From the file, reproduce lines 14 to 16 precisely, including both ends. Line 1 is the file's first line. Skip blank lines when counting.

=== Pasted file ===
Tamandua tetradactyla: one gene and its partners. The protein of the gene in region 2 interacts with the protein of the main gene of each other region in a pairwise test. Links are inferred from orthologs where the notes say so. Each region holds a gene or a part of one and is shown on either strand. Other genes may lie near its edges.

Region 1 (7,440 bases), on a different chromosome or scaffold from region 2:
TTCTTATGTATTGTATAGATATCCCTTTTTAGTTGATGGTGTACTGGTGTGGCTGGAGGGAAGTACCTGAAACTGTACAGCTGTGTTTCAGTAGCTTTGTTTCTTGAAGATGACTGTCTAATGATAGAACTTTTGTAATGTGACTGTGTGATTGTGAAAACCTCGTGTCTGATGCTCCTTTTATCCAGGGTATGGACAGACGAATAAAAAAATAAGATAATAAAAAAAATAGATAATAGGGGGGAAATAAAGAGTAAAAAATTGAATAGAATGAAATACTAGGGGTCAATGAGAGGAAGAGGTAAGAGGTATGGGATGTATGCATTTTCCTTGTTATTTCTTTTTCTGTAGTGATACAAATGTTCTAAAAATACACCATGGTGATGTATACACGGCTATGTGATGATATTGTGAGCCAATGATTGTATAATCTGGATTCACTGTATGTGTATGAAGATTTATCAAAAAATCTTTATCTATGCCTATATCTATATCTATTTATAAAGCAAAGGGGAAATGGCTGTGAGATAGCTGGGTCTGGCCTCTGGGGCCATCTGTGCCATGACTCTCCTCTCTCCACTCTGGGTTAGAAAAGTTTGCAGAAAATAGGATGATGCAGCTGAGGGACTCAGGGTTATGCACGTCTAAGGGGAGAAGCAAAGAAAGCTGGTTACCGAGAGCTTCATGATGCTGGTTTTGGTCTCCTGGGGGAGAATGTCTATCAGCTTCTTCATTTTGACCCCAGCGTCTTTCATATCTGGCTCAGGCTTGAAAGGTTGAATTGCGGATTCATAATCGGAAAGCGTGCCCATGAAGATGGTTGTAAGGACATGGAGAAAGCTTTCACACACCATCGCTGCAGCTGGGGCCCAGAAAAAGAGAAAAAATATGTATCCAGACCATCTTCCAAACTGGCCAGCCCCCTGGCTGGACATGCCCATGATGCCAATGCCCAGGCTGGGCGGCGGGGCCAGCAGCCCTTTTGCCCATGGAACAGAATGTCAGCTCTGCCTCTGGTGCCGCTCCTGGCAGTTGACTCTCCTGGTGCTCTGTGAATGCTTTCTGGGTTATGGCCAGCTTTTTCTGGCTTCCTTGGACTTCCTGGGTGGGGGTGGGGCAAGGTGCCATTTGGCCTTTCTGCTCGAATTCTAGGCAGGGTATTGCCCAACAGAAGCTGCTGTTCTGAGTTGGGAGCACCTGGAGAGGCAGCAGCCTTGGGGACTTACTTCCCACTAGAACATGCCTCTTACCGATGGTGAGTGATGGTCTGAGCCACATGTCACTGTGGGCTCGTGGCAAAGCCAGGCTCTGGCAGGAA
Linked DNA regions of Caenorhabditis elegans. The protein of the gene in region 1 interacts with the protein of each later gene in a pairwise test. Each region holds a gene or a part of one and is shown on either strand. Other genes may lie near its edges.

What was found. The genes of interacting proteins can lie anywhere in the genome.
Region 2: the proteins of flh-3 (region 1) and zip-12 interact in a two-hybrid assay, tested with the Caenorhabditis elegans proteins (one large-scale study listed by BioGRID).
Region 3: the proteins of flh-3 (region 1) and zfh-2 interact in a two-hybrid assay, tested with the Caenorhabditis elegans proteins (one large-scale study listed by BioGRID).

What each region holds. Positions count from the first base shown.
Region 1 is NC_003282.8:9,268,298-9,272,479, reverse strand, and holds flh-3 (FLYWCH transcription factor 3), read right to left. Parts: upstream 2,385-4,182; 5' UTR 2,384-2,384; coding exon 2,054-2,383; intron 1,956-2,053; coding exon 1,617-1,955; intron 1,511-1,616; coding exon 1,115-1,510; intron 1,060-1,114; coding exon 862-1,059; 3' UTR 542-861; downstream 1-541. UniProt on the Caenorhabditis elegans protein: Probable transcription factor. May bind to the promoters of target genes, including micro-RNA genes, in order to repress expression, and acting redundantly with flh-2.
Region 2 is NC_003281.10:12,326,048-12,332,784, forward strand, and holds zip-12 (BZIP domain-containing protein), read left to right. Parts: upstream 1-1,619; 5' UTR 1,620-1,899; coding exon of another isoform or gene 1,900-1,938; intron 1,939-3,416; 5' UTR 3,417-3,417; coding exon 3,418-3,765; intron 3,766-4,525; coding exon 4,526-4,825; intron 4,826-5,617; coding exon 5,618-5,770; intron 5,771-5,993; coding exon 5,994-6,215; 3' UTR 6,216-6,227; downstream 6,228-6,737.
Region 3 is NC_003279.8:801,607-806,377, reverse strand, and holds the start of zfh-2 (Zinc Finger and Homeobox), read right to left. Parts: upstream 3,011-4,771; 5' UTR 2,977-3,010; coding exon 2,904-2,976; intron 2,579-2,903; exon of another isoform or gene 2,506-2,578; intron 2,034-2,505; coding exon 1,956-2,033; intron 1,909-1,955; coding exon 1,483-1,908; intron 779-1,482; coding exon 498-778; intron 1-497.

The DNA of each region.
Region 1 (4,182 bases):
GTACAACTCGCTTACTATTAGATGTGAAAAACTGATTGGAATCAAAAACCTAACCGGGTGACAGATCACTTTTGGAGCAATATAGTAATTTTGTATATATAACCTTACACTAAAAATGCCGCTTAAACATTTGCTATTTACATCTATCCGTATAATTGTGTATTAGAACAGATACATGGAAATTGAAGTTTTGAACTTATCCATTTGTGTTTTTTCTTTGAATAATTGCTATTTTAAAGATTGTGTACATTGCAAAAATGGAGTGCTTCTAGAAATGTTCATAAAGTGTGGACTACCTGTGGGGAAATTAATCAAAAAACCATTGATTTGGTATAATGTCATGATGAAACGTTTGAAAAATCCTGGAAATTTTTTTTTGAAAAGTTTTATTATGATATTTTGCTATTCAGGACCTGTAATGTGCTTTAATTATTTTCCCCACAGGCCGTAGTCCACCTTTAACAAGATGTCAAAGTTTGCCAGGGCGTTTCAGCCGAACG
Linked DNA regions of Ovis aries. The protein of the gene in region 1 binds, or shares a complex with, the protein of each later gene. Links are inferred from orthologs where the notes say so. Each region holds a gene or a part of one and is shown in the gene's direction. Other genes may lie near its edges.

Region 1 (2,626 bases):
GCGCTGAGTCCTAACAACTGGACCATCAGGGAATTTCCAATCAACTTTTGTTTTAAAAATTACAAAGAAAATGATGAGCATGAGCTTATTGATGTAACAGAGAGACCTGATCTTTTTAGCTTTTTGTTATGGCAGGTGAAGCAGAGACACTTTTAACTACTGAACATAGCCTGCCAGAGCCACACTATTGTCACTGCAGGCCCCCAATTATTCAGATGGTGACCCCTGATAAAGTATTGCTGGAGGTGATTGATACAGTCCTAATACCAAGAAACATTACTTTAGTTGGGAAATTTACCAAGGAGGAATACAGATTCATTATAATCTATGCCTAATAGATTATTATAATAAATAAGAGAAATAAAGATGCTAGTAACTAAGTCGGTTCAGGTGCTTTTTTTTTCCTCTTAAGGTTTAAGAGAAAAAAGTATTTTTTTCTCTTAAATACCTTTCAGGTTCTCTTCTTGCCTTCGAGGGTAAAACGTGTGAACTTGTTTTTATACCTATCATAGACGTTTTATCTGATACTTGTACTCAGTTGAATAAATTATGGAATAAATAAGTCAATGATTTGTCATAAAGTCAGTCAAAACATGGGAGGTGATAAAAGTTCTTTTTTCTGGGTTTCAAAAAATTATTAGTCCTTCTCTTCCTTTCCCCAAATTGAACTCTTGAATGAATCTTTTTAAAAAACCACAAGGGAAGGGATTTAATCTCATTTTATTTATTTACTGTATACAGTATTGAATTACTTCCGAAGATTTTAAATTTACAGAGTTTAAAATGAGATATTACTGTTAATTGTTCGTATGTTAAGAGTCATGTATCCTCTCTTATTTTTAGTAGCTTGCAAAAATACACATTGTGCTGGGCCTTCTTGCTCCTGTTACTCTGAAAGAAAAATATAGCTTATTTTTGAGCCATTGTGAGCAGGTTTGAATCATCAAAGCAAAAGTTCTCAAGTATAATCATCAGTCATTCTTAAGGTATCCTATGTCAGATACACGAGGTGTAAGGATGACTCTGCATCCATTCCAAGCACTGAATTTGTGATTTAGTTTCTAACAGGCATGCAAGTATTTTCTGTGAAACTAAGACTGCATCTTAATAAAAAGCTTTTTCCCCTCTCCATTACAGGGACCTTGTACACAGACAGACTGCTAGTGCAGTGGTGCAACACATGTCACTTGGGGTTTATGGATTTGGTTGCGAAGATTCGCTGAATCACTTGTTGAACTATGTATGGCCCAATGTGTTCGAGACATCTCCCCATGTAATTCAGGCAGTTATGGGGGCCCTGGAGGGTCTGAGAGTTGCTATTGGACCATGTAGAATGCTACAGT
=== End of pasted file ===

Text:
GTACAACTCGCTTACTATTAGATGTGAAAAACTGATTGGAATCAAAAACCTAACCGGGTGACAGATCACTTTTGGAGCAATATAGTAATTTTGTATATATAACCTTACACTAAAAATGCCGCTTAAACATTTGCTATTTACATCTATCCGTATAATTGTGTATTAGAACAGATACATGGAAATTGAAGTTTTGAACTTATCCATTTGTGTTTTTTCTTTGAATAATTGCTATTTTAAAGATTGTGTACATTGCAAAAATGGAGTGCTTCTAGAAATGTTCATAAAGTGTGGACTACCTGTGGGGAAATTAATCAAAAAACCATTGATTTGGTATAATGTCATGATGAAACGTTTGAAAAATCCTGGAAATTTTTTTTTGAAAAGTTTTATTATGATATTTTGCTATTCAGGACCTGTAATGTGCTTTAATTATTTTCCCCACAGGCCGTAGTCCACCTTTAACAAGATGTCAAAGTTTGCCAGGGCGTTTCAGCCGAACG
Linked DNA regions of Ovis aries. The protein of the gene in region 1 binds, or shares a complex with, the protein of each later gene. Links are inferred from orthologs where the notes say so. Each region holds a gene or a part of one and is shown in the gene's direction. Other genes may lie near its edges.

Region 1 (2,626 bases):